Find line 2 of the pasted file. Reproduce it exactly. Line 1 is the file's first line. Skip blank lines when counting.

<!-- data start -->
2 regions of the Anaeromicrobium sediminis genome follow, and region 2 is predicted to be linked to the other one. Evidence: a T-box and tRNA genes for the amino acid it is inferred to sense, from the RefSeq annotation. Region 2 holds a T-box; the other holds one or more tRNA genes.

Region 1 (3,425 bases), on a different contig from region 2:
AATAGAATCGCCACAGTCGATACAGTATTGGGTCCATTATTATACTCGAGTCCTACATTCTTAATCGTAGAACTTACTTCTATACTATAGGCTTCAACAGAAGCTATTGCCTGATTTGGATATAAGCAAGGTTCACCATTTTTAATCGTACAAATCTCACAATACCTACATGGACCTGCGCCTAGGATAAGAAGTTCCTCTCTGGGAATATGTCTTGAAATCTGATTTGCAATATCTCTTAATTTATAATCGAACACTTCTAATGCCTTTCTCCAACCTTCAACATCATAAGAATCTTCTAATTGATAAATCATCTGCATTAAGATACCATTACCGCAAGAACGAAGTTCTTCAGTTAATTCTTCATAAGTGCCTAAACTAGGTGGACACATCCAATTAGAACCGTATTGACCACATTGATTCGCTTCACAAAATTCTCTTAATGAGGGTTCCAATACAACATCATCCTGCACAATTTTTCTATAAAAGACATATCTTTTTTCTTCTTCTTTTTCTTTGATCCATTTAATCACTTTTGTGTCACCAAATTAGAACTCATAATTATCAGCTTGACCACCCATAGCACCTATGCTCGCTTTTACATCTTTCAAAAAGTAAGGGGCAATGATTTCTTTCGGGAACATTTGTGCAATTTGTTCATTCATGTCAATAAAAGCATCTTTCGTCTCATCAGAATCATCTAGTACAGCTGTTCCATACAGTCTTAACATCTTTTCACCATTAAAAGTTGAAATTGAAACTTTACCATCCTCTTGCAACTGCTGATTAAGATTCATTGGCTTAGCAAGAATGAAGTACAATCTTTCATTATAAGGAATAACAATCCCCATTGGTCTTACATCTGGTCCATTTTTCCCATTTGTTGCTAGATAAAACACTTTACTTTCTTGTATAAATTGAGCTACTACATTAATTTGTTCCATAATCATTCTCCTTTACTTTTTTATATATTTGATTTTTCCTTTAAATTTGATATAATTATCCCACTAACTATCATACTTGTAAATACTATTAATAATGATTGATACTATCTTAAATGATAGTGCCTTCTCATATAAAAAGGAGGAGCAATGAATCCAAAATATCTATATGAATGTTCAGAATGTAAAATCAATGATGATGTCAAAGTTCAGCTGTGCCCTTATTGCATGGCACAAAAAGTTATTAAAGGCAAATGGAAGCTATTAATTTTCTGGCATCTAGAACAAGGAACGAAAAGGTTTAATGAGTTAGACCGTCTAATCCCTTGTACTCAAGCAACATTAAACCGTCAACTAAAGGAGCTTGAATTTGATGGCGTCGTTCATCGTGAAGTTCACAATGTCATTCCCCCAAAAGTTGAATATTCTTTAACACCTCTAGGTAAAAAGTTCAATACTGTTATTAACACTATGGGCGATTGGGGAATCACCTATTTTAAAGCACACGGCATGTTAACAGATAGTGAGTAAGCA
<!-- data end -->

Region 1 (3,425 bases), on a different contig from region 2: